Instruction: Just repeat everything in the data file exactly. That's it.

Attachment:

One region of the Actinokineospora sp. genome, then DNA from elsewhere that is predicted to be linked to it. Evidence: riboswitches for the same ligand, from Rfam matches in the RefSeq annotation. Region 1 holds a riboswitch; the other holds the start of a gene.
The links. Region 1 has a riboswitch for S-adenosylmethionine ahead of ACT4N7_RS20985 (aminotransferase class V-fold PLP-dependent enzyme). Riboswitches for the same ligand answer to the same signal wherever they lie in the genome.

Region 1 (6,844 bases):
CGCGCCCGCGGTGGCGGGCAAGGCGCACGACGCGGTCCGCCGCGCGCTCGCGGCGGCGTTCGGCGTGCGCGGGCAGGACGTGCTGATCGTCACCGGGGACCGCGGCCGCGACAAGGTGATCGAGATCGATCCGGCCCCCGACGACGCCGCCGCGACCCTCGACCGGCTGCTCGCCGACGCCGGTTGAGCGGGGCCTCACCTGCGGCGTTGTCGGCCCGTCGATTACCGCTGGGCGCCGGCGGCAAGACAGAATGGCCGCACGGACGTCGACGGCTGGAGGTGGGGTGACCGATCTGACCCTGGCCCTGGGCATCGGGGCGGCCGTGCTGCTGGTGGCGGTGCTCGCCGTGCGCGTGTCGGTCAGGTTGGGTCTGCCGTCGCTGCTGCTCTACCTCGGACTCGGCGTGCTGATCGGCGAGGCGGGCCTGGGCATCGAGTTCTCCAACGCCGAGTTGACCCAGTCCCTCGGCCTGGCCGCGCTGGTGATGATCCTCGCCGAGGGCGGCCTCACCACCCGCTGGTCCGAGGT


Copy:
One region of the Actinokineospora sp. genome, then DNA from elsewhere that is predicted to be linked to it. Evidence: riboswitches for the same ligand, from Rfam matches in the RefSeq annotation. Region 1 holds a riboswitch; the other holds the start of a gene.
The links. Region 1 has a riboswitch for S-adenosylmethionine ahead of ACT4N7_RS20985 (aminotransferase class V-fold PLP-dependent enzyme). Riboswitches for the same ligand answer to the same signal wherever they lie in the genome.

Region 1 (6,844 bases):
CGCGCCCGCGGTGGCGGGCAAGGCGCACGACGCGGTCCGCCGCGCGCTCGCGGCGGCGTTCGGCGTGCGCGGGCAGGACGTGCTGATCGTCACCGGGGACCGCGGCCGCGACAAGGTGATCGAGATCGATCCGGCCCCCGACGACGCCGCCGCGACCCTCGACCGGCTGCTCGCCGACGCCGGTTGAGCGGGGCCTCACCTGCGGCGTTGTCGGCCCGTCGATTACCGCTGGGCGCCGGCGGCAAGACAGAATGGCCGCACGGACGTCGACGGCTGGAGGTGGGGTGACCGATCTGACCCTGGCCCTGGGCATCGGGGCGGCCGTGCTGCTGGTGGCGGTGCTCGCCGTGCGCGTGTCGGTCAGGTTGGGTCTGCCGTCGCTGCTGCTCTACCTCGGACTCGGCGTGCTGATCGGCGAGGCGGGCCTGGGCATCGAGTTCTCCAACGCCGAGTTGACCCAGTCCCTCGGCCTGGCCGCGCTGGTGATGATCCTCGCCGAGGGCGGCCTCACCACCCGCTGGTCCGAGGT